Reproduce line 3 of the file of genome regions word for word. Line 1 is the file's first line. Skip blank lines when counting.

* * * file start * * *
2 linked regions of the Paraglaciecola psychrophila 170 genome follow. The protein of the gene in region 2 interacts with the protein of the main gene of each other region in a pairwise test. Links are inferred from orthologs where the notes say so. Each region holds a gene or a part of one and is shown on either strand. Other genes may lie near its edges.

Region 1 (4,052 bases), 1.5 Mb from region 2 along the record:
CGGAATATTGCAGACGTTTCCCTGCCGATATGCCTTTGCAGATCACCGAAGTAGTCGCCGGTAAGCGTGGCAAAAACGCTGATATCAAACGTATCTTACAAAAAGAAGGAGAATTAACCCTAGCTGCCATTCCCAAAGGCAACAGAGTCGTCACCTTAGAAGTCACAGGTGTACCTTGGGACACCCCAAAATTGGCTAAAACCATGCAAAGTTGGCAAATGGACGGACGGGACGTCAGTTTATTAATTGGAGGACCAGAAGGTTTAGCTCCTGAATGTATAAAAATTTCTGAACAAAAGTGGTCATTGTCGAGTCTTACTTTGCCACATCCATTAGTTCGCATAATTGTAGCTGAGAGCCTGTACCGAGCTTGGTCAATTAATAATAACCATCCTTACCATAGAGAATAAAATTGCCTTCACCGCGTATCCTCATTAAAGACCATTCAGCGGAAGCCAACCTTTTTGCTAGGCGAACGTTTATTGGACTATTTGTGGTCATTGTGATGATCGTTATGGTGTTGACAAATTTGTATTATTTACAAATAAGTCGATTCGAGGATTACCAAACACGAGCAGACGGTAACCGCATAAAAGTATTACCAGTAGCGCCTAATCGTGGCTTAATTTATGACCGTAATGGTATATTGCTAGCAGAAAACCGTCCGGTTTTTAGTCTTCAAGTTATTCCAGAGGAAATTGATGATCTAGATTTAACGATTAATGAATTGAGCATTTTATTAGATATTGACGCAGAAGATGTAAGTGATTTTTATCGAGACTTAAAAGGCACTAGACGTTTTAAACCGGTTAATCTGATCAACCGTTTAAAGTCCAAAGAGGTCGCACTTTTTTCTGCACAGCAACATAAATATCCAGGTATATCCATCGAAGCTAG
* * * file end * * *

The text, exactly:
CGGAATATTGCAGACGTTTCCCTGCCGATATGCCTTTGCAGATCACCGAAGTAGTCGCCGGTAAGCGTGGCAAAAACGCTGATATCAAACGTATCTTACAAAAAGAAGGAGAATTAACCCTAGCTGCCATTCCCAAAGGCAACAGAGTCGTCACCTTAGAAGTCACAGGTGTACCTTGGGACACCCCAAAATTGGCTAAAACCATGCAAAGTTGGCAAATGGACGGACGGGACGTCAGTTTATTAATTGGAGGACCAGAAGGTTTAGCTCCTGAATGTATAAAAATTTCTGAACAAAAGTGGTCATTGTCGAGTCTTACTTTGCCACATCCATTAGTTCGCATAATTGTAGCTGAGAGCCTGTACCGAGCTTGGTCAATTAATAATAACCATCCTTACCATAGAGAATAAAATTGCCTTCACCGCGTATCCTCATTAAAGACCATTCAGCGGAAGCCAACCTTTTTGCTAGGCGAACGTTTATTGGACTATTTGTGGTCATTGTGATGATCGTTATGGTGTTGACAAATTTGTATTATTTACAAATAAGTCGATTCGAGGATTACCAAACACGAGCAGACGGTAACCGCATAAAAGTATTACCAGTAGCGCCTAATCGTGGCTTAATTTATGACCGTAATGGTATATTGCTAGCAGAAAACCGTCCGGTTTTTAGTCTTCAAGTTATTCCAGAGGAAATTGATGATCTAGATTTAACGATTAATGAATTGAGCATTTTATTAGATATTGACGCAGAAGATGTAAGTGATTTTTATCGAGACTTAAAAGGCACTAGACGTTTTAAACCGGTTAATCTGATCAACCGTTTAAAGTCCAAAGAGGTCGCACTTTTTTCTGCACAGCAACATAAATATCCAGGTATATCCATCGAAGCTAG